"The Brozone" happens because it's tradition. Every Sunday, the mics are prepared, and playlists arranged, the sound effect tools rigged, the CDs placed in the drive for recording, and the ON AIR light switched on around ninePM as the Brozone begins. But despite the incoming and outgoing calls, the constant flow of music and conversation, the ritual of its allotted time every single Sunday night, and the recording of every moment of this two to three hour show (it goes "until the good cartoons come on Adult Swim"), it is not your typical radio show. The Brozone is a product of idealism; a show organized and made for the simple entertainment of only the domes it invades. Those that make it are the only ones that hear it, because the capacity of the Brozone's broadcast is the bathroom of the same household it's being recorded in, which is down the hall and slightly to the right.

On top of the fact that it's not broadcasted, it raises the question of exactly how many records one can play on their own radio station, and how many of them can be played at the same time, with sound effects, and samples, and children’s toys hooked up to microphones that explode at random, and scratching, and nearly inappropriate amounts of noise all playing at the same time, underneath and on top of each other. Accompanied by the voices of whoever comes, whoever joins, whoever’s dome feels so inclined to participate in the wonder of the Brozone, it goes like a sheet of glass being shattered against your brain repeatedly for about three hours while conversation commences when necessary in a room lit by dim red and bordered by miscellaneous disturbances that its creator saw fit for its walls.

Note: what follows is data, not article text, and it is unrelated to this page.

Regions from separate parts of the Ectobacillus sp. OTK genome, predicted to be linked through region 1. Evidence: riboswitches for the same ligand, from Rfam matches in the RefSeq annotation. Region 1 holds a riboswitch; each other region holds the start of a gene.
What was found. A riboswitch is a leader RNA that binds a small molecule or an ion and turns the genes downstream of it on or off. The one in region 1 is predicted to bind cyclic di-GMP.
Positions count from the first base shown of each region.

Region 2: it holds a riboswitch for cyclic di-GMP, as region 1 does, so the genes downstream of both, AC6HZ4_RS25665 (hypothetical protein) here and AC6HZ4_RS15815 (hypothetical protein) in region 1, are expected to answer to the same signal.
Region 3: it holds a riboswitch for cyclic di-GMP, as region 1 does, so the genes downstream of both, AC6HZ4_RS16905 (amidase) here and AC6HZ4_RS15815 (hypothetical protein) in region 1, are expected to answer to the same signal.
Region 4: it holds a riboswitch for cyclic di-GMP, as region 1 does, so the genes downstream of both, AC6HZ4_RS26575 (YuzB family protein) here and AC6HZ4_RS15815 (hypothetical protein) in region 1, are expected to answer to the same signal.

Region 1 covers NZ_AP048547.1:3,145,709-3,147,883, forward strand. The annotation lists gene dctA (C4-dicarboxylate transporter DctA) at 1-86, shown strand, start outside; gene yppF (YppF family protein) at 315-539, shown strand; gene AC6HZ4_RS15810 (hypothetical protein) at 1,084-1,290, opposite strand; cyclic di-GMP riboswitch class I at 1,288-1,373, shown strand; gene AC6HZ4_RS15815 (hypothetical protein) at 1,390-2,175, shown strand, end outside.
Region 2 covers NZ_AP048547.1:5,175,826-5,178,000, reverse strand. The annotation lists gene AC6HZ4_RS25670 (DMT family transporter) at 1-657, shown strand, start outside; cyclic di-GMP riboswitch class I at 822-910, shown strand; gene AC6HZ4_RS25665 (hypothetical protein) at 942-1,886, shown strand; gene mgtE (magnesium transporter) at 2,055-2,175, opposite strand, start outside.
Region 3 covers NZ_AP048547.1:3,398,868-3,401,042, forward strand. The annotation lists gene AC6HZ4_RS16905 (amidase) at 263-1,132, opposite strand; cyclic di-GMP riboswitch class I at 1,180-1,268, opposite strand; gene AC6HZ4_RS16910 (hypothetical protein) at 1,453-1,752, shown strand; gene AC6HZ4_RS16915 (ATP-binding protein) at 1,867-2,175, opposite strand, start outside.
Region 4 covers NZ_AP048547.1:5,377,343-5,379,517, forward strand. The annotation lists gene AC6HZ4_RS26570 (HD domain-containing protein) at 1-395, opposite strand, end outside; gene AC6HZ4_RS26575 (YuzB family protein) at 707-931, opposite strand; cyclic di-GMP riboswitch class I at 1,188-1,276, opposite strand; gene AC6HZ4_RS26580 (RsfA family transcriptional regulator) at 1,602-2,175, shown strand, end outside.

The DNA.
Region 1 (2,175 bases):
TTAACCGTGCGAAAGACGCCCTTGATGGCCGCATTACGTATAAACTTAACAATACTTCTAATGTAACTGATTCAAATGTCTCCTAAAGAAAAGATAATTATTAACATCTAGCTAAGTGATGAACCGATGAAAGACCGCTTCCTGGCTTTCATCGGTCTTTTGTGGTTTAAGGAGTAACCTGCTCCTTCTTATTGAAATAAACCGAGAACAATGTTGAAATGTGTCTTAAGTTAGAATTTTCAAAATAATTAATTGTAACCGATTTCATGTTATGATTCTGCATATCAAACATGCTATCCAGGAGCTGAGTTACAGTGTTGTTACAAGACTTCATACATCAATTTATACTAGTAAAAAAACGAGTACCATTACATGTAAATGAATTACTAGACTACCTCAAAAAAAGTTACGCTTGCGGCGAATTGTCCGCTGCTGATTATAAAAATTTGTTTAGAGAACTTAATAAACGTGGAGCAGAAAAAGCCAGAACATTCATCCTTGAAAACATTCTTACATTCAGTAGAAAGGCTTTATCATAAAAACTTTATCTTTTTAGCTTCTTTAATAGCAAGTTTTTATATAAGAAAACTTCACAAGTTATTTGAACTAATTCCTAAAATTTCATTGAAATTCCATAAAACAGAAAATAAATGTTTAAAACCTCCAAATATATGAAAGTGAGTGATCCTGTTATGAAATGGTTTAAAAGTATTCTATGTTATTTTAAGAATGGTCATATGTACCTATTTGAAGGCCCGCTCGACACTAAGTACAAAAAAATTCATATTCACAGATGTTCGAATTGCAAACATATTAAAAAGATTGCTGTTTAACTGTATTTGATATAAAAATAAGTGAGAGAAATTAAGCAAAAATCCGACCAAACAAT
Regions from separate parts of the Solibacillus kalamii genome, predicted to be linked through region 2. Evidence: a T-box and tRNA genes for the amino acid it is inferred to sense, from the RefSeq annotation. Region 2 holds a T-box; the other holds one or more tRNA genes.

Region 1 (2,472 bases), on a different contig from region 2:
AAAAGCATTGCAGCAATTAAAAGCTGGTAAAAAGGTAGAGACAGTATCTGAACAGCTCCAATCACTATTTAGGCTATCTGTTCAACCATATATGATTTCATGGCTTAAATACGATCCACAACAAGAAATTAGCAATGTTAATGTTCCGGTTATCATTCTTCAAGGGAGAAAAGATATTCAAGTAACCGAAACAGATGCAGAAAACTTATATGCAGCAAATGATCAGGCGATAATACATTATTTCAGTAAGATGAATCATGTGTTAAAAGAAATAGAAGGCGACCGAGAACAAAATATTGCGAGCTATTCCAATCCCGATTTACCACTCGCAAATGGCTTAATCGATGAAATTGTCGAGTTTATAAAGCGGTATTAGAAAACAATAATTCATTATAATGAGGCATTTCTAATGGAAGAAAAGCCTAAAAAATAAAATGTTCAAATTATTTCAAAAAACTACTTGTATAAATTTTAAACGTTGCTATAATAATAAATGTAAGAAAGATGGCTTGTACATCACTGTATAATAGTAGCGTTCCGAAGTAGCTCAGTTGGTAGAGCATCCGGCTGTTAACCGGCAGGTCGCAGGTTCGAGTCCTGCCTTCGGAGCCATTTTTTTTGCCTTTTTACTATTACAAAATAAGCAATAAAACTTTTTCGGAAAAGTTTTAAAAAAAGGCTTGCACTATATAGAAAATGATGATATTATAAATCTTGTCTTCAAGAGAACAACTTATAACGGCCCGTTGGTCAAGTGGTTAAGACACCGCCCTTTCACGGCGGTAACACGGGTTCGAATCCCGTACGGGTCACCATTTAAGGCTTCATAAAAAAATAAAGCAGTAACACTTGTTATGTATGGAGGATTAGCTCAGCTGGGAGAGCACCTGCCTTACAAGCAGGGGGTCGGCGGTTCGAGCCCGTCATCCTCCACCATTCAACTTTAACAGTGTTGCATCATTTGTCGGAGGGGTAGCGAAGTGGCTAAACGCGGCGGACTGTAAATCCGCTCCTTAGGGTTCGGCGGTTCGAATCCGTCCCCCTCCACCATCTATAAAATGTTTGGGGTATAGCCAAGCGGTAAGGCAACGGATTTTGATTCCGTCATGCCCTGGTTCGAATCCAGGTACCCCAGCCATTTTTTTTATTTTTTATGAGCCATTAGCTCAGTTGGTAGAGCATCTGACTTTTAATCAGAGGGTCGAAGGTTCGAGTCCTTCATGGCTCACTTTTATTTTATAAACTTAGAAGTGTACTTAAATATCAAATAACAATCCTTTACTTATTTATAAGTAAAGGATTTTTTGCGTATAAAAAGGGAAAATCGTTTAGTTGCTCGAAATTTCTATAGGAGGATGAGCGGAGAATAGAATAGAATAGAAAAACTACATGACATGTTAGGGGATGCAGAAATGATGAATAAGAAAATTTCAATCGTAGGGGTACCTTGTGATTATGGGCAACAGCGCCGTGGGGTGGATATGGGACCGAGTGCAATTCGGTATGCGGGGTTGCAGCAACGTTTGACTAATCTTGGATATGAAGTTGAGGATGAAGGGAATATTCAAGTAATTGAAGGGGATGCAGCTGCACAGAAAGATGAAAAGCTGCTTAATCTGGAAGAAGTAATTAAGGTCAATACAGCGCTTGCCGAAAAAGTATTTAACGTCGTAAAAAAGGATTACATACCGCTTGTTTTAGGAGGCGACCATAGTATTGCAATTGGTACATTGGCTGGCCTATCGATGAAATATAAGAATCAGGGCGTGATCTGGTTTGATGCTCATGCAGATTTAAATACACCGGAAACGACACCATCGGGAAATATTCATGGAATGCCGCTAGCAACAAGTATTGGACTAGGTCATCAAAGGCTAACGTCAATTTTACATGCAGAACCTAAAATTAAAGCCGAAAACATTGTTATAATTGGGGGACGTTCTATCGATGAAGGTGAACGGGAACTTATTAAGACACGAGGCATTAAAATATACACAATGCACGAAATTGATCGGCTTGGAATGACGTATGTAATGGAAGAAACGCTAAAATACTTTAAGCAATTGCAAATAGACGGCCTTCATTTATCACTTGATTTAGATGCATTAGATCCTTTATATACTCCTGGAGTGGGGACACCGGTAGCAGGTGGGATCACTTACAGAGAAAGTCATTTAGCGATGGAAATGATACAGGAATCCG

It's like a chaos that thrives on being entirely disorganized, obnoxious, spontaneous, and far-fetched, all being sucked into a vacuum strong enough to suck every layer of skin off your body if you stick your fingers in it, and continuing to swirl and make noise as it careens around the bag, banging and smashing against every inner wall like thirty hammers in a dryer. It's like all your enemies lost all their common sense for the course of a few hours while they spread their infectious germs and most obscene, self-obsessed, and downright cruel feelings transformed into genius sentences by means of microphone cables through the walls and into a funnel that's strapped to your ears with duct tape while your hands and ankles are tied with a million knots to every leg of a steel chair. It's like a self-promoting insane asylum broadcasted twenty four hours a day through loudspeaker hooked up in the corner of every padded cell, every mansion's master bedroom, every toddler's toy room, and every office's conference room, screaming only of the things so wonderful about itself, advertising for nothing but its strange ability to invade one's dome and pollute it.

One may think that the Brozone is a project of negativity, programmed to destroy every decent thought you ever harbored or even thought of contemplating. It may sound like a creation only those riddled with devilish tendencies could concoct and execute, and something only the clinically insane could truly capture in their mental nets. One may observe the previously stated characteristics of the Brozone with a tainted perspective on what is good and what is bad, what is right and what is wrong, what is real and what is fake, and it will lead them to a place where having their dome infested with these foreign radio waves that sneak-attack the usual and mundane brain waves that occupy it is necessarily a bad thing. But I assure you, my friends, that is not so. The real kicker is that the masters of the Brozone make it so unreal that it's magnificent, so bizarre that it's magnetic, so incredibly fucked up that it's absolutely fucking marvelous. If you can possibly resist your thousand temptations to explode, you'll understand that the Brozone is like the element that never existed in this universe for you to find in the first place. You'll realize that the Brozone is a part of your dome you'd never had occupied by such tenants before, and that despite the occasional ruckus, their late-night activities are refreshing and somewhat interesting to you. You'll see that the Brozone, while awkward, bizarre, and completely surreal, sounds So. Fucking. Good.